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Week 3: First Encounters and the Origins of Anthropology

As exploratory voyages led to conquest and colonization, Europeans were brought into sustained contact with non-Europeans. These encounters with different population groups were interpreted within the Enlightenment impulse for classification, leading to efforts to describe and categorise human variation. In this session, we’ll look at how these encounters shaped perceptions of colonized peoples in the eighteenth century, leading to a variety of conflicting narratives about the nature and meaning of ‘race’.

Discussion Questions:

-Why did a biological concept of race emerge in the Enlightenment?

-What role did the slave trade play in shaping racial ideology?

-Was eighteenth-century racial theory more concerned with classifying differences, or with establishing racial hierarchies?

-What stereotypes about non-European peoples emerged in the eighteenth century?

Required Readings:

*I.C. Campbell, ‘Savages Noble and Ignoble: the Preconceptions of Early European Voyages in Polynesia,’ Pacific Studies, 4 (1980), pp. 45-59

*Joyce E. Chaplin, ‘Natural Philosophy and an Early Racial Idiom in North America: Comparing English and Indian Bodies,’ The William and Mary Quarterly, 3rd Series 54 (1997), 229-252. [e-journal]

*Nicholas Hudson, ‘From “Nation” to “Race”: The Origin of Racial Classification in Eighteenth-Century Thought’, Eighteenth-Century Studies, 29 (1996). 247-64. [e-journal]

**Jennifer L. Morgan, ‘Some Could Suckle over Their Shoulder’: Male Travelers, Female Bodies, and the Gendering of Racial Ideology, 1500-1770’, The William and Mary Quarterly, 3rd Series 54 (1997), pp. 167-192 [e-journal]

*Londa Schiebinger, ‘The anatomy of difference: race and sex in eighteenth-century science’, Eighteenth-Century Studies, 23 (1990), 387-405. [e-journal]

Further Readings:

Michael Banton, Racial Theories, 2nd Ed. (Cambridge, 1998), ‘Ch. 2: Race as Lineage,’ pp.17-43 [e-book]

David Bindman, Ape to Apollo: Aesthetics and the Idea of Race in the Eighteenth Century (London, 2002)

William B. Cohen, The French Encounter With Africans: White Response to Blacks, 1530-1880 (Bloomington, 2003)

Surekha Davies, Renaissance Ethnography and the Invention of the Human (Cambridge, 2016) [e-book]

James Delbourgo, ‘The Newtonian Slave Body: Racial Enlightenment in the Atlantic World’, Atlantic Studies 9 (2012), 185-207 [e-journal]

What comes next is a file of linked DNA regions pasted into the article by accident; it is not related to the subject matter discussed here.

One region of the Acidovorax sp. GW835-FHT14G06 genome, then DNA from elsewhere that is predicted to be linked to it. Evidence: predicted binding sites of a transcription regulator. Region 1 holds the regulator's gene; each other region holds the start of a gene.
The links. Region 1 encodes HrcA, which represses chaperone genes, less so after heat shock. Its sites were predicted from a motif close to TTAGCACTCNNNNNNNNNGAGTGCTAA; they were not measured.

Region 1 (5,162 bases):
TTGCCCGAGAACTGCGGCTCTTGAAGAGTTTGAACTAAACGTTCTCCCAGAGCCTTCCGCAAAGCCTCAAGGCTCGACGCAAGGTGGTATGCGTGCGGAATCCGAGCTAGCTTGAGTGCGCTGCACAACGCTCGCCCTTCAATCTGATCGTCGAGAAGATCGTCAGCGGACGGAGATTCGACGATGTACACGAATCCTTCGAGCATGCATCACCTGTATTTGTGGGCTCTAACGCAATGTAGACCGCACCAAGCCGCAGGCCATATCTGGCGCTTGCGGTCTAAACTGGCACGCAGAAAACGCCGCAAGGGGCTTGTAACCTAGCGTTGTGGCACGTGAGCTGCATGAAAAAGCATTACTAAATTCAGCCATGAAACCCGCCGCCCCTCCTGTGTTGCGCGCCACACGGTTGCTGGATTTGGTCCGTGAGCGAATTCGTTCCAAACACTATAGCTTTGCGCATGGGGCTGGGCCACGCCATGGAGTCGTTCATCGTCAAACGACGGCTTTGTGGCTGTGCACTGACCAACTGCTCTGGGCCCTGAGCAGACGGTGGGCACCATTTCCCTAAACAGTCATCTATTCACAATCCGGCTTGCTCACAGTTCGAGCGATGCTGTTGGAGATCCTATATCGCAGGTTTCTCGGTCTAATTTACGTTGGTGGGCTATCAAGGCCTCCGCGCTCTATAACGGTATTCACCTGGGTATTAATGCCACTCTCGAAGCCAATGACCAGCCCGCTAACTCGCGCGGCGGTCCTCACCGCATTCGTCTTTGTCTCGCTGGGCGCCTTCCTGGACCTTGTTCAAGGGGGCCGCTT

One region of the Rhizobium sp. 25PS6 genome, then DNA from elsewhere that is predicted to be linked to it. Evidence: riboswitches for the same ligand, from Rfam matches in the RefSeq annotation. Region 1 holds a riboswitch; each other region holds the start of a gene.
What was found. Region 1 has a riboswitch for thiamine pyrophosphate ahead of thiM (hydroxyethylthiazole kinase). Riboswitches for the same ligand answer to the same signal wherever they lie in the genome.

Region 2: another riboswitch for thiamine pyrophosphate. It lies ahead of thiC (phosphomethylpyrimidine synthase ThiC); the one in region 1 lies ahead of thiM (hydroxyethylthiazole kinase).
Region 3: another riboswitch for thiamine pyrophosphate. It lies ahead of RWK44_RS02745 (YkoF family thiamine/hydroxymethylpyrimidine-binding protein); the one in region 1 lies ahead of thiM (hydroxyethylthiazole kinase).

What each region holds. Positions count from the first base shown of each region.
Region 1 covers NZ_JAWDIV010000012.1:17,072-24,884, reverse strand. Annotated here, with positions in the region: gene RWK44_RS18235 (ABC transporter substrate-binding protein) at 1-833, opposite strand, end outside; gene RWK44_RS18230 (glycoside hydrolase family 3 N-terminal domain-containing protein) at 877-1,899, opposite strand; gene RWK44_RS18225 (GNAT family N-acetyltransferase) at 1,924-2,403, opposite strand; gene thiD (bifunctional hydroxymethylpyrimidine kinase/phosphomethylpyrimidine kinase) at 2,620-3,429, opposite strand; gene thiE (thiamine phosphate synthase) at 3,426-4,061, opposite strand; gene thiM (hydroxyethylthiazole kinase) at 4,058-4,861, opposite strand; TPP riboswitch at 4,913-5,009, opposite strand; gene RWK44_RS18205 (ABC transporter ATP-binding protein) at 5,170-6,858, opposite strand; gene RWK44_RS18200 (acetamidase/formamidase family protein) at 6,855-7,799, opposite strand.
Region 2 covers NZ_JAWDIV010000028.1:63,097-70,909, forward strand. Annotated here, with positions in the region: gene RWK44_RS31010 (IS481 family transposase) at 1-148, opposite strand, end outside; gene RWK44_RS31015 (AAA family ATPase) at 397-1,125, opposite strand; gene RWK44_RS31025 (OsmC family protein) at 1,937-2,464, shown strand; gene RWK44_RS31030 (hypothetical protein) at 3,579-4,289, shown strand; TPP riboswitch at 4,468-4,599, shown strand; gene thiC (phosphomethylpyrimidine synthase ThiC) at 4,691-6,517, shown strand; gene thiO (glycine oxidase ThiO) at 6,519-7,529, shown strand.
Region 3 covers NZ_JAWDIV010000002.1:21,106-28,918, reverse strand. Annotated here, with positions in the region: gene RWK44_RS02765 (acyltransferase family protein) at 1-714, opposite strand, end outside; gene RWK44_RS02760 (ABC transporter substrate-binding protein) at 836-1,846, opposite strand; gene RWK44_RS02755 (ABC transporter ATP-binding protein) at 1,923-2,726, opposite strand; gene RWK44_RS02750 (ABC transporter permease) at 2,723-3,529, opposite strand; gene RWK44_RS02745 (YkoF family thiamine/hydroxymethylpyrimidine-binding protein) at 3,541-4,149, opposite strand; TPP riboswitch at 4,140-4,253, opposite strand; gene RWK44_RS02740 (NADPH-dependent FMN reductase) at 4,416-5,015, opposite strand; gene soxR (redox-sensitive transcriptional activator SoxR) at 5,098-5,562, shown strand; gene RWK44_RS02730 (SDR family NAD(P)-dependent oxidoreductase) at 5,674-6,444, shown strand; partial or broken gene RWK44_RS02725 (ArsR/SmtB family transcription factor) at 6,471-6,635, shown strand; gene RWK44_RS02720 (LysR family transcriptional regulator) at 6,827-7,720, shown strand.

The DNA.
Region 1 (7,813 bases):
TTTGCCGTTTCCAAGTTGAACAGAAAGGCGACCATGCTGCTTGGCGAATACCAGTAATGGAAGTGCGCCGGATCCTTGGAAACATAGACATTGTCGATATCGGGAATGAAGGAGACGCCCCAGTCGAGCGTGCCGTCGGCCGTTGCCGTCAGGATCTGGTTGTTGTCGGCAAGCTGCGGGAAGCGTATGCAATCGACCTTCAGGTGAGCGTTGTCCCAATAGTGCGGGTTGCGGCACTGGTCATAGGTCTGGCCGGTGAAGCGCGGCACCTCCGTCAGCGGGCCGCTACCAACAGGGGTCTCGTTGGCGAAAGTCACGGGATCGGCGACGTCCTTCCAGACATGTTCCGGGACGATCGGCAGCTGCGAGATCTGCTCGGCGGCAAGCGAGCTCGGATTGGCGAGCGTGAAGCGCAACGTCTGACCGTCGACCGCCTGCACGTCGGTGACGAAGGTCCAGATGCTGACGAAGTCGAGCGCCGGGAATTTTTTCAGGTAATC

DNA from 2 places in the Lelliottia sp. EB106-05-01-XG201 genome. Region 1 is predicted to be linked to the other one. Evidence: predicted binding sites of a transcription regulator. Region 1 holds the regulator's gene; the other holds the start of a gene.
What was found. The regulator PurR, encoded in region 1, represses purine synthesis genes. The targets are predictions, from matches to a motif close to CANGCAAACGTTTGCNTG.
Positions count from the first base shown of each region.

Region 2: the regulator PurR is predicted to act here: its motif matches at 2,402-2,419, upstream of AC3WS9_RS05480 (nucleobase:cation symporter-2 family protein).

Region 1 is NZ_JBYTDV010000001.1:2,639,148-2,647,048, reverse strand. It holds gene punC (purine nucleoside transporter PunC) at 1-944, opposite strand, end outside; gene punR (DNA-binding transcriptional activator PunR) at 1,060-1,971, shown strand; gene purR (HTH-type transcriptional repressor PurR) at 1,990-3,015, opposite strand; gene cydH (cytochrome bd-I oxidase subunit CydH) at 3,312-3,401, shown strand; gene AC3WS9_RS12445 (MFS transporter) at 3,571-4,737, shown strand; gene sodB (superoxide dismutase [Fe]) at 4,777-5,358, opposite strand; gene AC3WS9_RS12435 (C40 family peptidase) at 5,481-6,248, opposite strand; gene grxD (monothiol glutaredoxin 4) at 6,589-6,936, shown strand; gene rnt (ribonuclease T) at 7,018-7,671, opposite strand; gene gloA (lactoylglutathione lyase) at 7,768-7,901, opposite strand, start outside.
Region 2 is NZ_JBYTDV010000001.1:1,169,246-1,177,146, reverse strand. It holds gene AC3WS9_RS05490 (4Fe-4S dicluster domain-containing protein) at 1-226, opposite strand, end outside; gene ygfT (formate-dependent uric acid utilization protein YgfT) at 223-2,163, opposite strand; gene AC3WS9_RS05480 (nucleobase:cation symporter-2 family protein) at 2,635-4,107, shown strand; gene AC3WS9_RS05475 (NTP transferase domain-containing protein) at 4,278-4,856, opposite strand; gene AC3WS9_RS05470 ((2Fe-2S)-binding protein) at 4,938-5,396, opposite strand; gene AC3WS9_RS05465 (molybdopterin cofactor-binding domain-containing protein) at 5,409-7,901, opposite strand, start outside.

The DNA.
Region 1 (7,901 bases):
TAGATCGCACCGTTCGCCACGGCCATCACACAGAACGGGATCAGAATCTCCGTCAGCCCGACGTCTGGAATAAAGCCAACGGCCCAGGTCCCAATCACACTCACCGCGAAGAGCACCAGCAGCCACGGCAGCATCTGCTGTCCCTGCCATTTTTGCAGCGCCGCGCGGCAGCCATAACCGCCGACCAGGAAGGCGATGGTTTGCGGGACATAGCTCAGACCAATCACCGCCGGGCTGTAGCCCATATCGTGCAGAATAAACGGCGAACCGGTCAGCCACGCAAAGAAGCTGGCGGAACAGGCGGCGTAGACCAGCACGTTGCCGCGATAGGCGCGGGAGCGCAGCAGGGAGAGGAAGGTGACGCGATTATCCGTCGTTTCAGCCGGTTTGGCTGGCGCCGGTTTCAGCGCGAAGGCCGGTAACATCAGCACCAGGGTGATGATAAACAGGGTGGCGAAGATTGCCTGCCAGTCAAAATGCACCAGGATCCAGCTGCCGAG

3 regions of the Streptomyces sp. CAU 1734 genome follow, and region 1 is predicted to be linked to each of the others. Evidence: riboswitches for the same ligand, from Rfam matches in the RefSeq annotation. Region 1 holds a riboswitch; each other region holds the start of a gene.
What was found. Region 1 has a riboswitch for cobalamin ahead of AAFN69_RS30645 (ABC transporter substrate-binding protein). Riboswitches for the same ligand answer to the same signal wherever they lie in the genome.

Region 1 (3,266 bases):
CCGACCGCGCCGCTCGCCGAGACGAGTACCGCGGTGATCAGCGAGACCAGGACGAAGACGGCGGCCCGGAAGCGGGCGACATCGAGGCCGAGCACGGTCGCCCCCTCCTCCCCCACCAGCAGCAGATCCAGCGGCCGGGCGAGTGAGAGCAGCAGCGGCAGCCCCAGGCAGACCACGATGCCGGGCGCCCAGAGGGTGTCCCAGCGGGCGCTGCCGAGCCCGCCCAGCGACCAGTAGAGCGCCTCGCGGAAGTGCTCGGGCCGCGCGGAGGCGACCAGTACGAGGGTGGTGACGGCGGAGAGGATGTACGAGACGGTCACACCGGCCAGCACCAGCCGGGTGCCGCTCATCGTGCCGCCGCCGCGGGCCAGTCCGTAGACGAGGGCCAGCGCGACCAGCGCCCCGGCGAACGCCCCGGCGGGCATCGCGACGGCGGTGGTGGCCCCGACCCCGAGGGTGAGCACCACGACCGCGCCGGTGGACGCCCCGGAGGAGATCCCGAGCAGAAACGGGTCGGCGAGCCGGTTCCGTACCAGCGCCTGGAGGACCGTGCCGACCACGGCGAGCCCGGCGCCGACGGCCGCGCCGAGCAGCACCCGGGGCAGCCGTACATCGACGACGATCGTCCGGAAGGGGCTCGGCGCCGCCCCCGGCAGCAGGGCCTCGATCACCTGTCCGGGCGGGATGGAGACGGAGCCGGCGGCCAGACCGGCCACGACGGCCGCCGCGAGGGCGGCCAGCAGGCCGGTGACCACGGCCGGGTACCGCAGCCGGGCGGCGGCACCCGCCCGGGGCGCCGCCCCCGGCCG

Olivia Patricia Dickason, Myth of the Savages and the Beginnings of French Colonialism in the Americas (Edmonton, 1984)

Ter Ellingson, The Myth of the Noble Savage (Berkeley, 2001)

John Gascoigne, ‘The Royal Society, Natural History and the Peoples of the “New World(s)”, 1660–1800’, British Journal for the History of Science 42 (2009), 539-562 [e-journal]

Snait B. Gissis, 'Visualizing "Race" in the Eighteenth Century,' Historical Studies in the Natural Sciences 41 (2011), 41-103. [e-journal]

Ivan Hannaford, Race: The History of an Idea in the West (Washington, 1996), ‘Ch. 7: The First Stage in the Development of an Idea of Race, 1684-1815,’ pp. 187-234 .[extracts]

Miranda J. Hughes, ‘Philosophical Travelers at the Ends of the Earth: Baudin, Peron, and the Tasmanians’, in Home, R.W. (ed.), Australian Science in the Making (Cambridge, 1988), pp. 23-44.

Gustav Jahoda, Images of savages: ancient roots of modern prejudice in Western culture (London, 1999)

Winthrop D. Jordan, White Over Black: American Atittudes Towards the Negro, 1550-1812 (Baltimore, 1968), 'Ch. I: First Impressions: Initial English Confrontation with Africans,' pp.3-43.

Peter Hulme, Colonial Encounters: Europe and the Native Caribbean, 1492-1797 (London, 1986)

Robin Inglis, ‘The Noble Savage: Myth and Reality and the Northwest Coast at the End of the Eighteenth Century,’ Alexandro Malaspina Research Center, Document Vault: Papers and Archives (available here)

Miriam Claude Meijer, Race and Aesthetics in the Anthropology of Petrus Camper, 1722-89 (Amsterdam, 1998)

Rubis, Joan-Pau, Travellers and Cosmographers: Studies in the History of Early Modern Travel and Ethnology (London, 2007)

Roxanne Wheeler, The Complexion of Race: Categories of Difference in Eighteenth-century British Culture (Philadelphia 2000)

Primary Sources:

Hannah Augstein (ed.), Race: The Origins of an Idea, 1750-1850 (Bristol, 1996)

Jonathan Burton and Ania Loomba (eds.), Race in Early Modern England: A Documentary Companion (Basingstoke, 2007) [e-book]

Emmanuel Chaukwudi Eze (ed.), Race and the Enlightenment: A Reader (Malden, 1997)